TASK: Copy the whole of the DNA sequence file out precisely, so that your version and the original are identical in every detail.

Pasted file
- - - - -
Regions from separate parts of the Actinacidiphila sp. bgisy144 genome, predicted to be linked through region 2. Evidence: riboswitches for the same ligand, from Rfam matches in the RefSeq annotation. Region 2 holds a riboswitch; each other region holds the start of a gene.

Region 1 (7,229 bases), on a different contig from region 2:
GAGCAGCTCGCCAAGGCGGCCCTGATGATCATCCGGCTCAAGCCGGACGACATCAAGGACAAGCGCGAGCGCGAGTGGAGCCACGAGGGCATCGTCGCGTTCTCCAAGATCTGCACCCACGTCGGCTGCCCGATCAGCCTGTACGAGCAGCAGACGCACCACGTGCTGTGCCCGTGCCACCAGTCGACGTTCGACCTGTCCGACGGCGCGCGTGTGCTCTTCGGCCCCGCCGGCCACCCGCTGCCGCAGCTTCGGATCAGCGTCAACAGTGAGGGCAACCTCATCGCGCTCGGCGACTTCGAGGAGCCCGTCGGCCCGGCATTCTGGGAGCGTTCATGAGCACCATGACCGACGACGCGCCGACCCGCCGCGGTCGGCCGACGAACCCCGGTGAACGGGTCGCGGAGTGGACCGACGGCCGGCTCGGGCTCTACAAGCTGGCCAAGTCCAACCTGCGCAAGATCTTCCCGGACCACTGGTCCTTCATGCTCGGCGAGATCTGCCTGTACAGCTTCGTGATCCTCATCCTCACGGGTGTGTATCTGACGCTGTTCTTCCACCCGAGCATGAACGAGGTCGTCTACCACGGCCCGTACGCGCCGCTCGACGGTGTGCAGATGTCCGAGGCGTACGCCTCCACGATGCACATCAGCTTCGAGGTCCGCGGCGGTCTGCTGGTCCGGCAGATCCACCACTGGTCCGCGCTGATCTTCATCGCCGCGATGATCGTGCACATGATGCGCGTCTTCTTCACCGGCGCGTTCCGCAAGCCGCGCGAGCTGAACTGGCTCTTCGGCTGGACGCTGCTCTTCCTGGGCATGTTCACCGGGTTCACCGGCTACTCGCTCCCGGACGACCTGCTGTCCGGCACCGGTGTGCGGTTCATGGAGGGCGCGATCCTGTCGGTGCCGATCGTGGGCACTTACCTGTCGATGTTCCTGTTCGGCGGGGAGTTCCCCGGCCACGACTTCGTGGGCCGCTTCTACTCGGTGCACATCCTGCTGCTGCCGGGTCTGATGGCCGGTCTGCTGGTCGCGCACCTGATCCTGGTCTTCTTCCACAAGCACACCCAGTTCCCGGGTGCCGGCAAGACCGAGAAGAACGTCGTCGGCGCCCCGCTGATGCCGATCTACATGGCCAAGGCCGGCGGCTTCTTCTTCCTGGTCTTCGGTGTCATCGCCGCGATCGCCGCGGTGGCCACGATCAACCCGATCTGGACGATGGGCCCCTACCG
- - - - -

Regions from separate parts of the Actinacidiphila sp. bgisy144 genome, predicted to be linked through region 2. Evidence: riboswitches for the same ligand, from Rfam matches in the RefSeq annotation. Region 2 holds a riboswitch; each other region holds the start of a gene.

Region 1 (7,229 bases), on a different contig from region 2:
GAGCAGCTCGCCAAGGCGGCCCTGATGATCATCCGGCTCAAGCCGGACGACATCAAGGACAAGCGCGAGCGCGAGTGGAGCCACGAGGGCATCGTCGCGTTCTCCAAGATCTGCACCCACGTCGGCTGCCCGATCAGCCTGTACGAGCAGCAGACGCACCACGTGCTGTGCCCGTGCCACCAGTCGACGTTCGACCTGTCCGACGGCGCGCGTGTGCTCTTCGGCCCCGCCGGCCACCCGCTGCCGCAGCTTCGGATCAGCGTCAACAGTGAGGGCAACCTCATCGCGCTCGGCGACTTCGAGGAGCCCGTCGGCCCGGCATTCTGGGAGCGTTCATGAGCACCATGACCGACGACGCGCCGACCCGCCGCGGTCGGCCGACGAACCCCGGTGAACGGGTCGCGGAGTGGACCGACGGCCGGCTCGGGCTCTACAAGCTGGCCAAGTCCAACCTGCGCAAGATCTTCCCGGACCACTGGTCCTTCATGCTCGGCGAGATCTGCCTGTACAGCTTCGTGATCCTCATCCTCACGGGTGTGTATCTGACGCTGTTCTTCCACCCGAGCATGAACGAGGTCGTCTACCACGGCCCGTACGCGCCGCTCGACGGTGTGCAGATGTCCGAGGCGTACGCCTCCACGATGCACATCAGCTTCGAGGTCCGCGGCGGTCTGCTGGTCCGGCAGATCCACCACTGGTCCGCGCTGATCTTCATCGCCGCGATGATCGTGCACATGATGCGCGTCTTCTTCACCGGCGCGTTCCGCAAGCCGCGCGAGCTGAACTGGCTCTTCGGCTGGACGCTGCTCTTCCTGGGCATGTTCACCGGGTTCACCGGCTACTCGCTCCCGGACGACCTGCTGTCCGGCACCGGTGTGCGGTTCATGGAGGGCGCGATCCTGTCGGTGCCGATCGTGGGCACTTACCTGTCGATGTTCCTGTTCGGCGGGGAGTTCCCCGGCCACGACTTCGTGGGCCGCTTCTACTCGGTGCACATCCTGCTGCTGCCGGGTCTGATGGCCGGTCTGCTGGTCGCGCACCTGATCCTGGTCTTCTTCCACAAGCACACCCAGTTCCCGGGTGCCGGCAAGACCGAGAAGAACGTCGTCGGCGCCCCGCTGATGCCGATCTACATGGCCAAGGCCGGCGGCTTCTTCTTCCTGGTCTTCGGTGTCATCGCCGCGATCGCCGCGGTGGCCACGATCAACCCGATCTGGACGATGGGCCCCTACCG